Decide on the target audience before you proceed with any plan.
This is an era of consumer marketing and not sales marketing. You need to exactly pick out which customer segment(s) you want to cater to because your marketing plan will be designed keeping in mind them.
You can’t make a marketing plan or a product and then force sell it to every segment.
How to define the target group? You may use either the Stanford Research Institute’s VALS II segmentation and adapt it to India or use India’s NCCS. They are starkly different, so see which one helps you more.
If you can, create your own model and give it some fancy name!
First analyze all the 3 categories – tire industry, fine jewelry, and furniture. See their current consumption pattern, average ticket size, and demand. Then see which consumer segments display what kind of behavior with respect to these factors, and then choose the most viable and profitable ones.
Marketing companies like Amazon stress on the importance of consumer journey because they have understood that a customer can be tapped at multiple touch points.
You can build a representative customer journey model and show which segments out of your chosen TGs belong to which part of the journey.
Accordingly, you can device innovative marketing plans to tap them across the journey to finally convert them. It may require some offbeat thinking but will be very important in demonstrating the depth of your research.
Include a Primary or Secondary Research
If you can get hold of people from the target group you have chosen and get answers to questions about their behaviors and preferences about the desired category, it will automatically give you some marketing ideas.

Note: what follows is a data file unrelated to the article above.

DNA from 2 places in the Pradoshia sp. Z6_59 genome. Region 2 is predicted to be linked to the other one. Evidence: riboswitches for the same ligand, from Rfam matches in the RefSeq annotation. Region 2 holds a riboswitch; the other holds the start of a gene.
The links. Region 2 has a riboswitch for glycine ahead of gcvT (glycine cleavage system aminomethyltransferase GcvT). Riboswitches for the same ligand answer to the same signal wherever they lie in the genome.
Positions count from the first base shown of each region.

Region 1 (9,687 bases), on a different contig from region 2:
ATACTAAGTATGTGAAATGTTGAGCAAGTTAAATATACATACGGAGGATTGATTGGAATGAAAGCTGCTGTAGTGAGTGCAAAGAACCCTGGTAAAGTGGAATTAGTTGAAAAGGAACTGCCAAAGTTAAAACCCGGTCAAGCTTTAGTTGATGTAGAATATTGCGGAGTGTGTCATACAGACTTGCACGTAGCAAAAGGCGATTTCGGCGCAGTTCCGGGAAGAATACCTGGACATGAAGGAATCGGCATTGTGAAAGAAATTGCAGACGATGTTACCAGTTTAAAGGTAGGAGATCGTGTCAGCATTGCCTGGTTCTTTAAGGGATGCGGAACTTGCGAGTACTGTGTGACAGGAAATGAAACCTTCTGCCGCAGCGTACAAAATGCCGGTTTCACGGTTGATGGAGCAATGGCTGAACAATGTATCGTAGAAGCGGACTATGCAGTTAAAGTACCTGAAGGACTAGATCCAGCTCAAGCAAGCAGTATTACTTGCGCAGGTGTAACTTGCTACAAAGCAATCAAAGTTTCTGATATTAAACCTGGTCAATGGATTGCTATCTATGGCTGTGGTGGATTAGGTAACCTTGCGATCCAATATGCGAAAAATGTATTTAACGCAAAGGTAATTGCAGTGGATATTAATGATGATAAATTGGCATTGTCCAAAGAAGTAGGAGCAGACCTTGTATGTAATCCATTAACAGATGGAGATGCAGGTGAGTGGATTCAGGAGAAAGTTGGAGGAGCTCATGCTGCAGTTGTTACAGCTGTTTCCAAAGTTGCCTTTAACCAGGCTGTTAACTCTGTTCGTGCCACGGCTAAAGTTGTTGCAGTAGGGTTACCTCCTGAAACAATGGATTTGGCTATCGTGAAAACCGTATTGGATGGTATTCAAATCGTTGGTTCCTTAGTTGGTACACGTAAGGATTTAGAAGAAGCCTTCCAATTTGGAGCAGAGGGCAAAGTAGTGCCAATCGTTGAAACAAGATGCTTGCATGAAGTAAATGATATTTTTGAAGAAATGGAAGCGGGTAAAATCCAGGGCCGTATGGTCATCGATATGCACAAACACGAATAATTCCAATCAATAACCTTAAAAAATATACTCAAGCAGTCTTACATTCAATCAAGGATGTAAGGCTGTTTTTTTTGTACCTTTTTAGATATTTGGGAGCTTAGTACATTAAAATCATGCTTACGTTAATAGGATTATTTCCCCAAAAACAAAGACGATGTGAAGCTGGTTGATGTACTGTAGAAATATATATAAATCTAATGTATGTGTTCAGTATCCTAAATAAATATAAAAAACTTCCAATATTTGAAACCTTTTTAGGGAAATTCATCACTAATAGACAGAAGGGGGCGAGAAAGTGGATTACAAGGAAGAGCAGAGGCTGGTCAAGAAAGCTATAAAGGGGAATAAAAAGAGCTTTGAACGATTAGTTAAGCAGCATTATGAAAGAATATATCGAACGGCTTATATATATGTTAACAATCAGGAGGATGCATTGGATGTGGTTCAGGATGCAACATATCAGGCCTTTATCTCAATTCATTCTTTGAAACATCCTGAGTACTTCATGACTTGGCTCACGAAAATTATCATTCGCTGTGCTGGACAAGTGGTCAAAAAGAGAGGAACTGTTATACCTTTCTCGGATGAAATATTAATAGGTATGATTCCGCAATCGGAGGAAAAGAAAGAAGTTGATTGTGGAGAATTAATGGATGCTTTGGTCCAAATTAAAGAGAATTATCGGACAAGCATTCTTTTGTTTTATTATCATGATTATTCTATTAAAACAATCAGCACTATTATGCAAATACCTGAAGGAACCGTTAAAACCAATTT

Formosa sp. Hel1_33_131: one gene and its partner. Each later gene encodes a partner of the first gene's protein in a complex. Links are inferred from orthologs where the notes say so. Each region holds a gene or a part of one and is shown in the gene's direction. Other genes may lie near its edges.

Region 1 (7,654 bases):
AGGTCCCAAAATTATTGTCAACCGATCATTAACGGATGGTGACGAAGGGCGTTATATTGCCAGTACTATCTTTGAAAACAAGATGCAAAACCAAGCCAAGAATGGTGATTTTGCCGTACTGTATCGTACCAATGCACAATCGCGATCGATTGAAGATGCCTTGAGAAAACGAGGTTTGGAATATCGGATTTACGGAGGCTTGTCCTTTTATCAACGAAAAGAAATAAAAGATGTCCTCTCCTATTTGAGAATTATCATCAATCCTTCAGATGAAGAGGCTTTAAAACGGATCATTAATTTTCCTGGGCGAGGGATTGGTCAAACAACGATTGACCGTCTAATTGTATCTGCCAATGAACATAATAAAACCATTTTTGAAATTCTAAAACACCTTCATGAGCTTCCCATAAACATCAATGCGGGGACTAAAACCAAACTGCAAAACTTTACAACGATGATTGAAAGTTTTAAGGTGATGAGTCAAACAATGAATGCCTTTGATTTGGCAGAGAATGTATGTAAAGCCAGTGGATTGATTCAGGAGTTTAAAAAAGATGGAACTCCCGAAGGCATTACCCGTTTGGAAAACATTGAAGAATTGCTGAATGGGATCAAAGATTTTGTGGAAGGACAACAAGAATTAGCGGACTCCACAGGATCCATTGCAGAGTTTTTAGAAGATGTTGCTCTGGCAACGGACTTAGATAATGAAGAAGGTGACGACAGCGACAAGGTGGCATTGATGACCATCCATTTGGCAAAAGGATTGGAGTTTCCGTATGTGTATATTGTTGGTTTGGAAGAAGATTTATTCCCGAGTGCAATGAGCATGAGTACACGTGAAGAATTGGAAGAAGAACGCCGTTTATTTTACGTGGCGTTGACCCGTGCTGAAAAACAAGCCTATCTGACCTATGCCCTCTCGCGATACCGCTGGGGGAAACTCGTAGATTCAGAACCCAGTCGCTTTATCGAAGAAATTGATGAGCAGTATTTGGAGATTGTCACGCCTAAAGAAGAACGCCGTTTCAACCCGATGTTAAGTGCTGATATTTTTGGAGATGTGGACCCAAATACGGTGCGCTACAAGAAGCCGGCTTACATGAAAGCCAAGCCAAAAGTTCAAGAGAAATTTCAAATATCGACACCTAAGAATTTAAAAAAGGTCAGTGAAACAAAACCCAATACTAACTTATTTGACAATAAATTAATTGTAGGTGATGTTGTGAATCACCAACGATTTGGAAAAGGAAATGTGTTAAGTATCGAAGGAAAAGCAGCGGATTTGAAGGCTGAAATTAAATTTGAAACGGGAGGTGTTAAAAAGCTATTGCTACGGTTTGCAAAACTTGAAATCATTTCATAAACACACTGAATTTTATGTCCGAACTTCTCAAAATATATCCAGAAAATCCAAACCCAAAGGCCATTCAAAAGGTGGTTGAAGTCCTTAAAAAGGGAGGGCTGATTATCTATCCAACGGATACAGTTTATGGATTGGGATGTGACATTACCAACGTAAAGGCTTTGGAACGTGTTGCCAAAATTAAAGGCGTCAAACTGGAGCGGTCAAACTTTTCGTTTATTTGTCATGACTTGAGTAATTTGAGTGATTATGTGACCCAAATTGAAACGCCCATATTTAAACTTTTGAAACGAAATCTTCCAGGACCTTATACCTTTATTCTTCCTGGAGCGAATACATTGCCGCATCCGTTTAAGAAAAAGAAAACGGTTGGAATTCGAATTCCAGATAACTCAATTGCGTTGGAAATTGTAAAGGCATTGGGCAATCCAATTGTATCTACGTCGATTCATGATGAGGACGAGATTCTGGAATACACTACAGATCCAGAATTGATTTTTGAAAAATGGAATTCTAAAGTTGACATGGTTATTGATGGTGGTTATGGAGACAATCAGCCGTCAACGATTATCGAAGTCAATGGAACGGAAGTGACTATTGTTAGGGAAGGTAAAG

For example, for a close friend of mine, while doing a case study about a leading toy retailer from London, primary research showed him that parents are guilty about not being able to spend quality time with their children.
He did a wonderful job of creating the main theme around the concept of spending quality time with children and it was very well received by them.
Strategy Models are a great way to defend your choice of a segment. Why did you choose fine jewelry over tires? Why not furniture? In fact, these models can even help you in narrowing down the segment. These are some of the models that you can apply to guide your case study in the right direction –
- Porter’s 5 Forces – This model shows how competitive a particular industry is. It may well be a good model to include as a premise for your strategy. It will also show which forces have to be dealt with. I have done a really interesting article explaining Porter’s Five Forces using the Apple iPhone as an example.
- PESTLE Analysis – PESTLE takes into account everything, right from the laws governing a country to the technologies that are shaping up consumer behavior. It is not as in-depth as some of the other models, but definitely a good one.
Make sure you don’t include many models. It will confuse the panel. Select the one or ones that are extremely important in supporting your decision and then go with it.
Make it Attractive!
Yes, presentation and attractiveness are very important too, provided you have taken care of the more important things first.
Marketing Managers can be impressed if you show them a fancy marketing plan, especially one that has phases or parts. Give each part a name and come up with a fancy acronym that means something.
At my workplace, I once created a marketing plan for bringing students at one platform and came up with an acronym called CLUB (each alphabet denoted a phase, and the names were logically decided). It impressed the bosses.
Finally, I again hope that these tips will give you some ground to start with. I am sure that the blog will be good enough reference material to create a robust plan. Here are some of the articles that might help you further:
For more, you can check out the Super Heuristics blog. Good luck for Amazon Ace!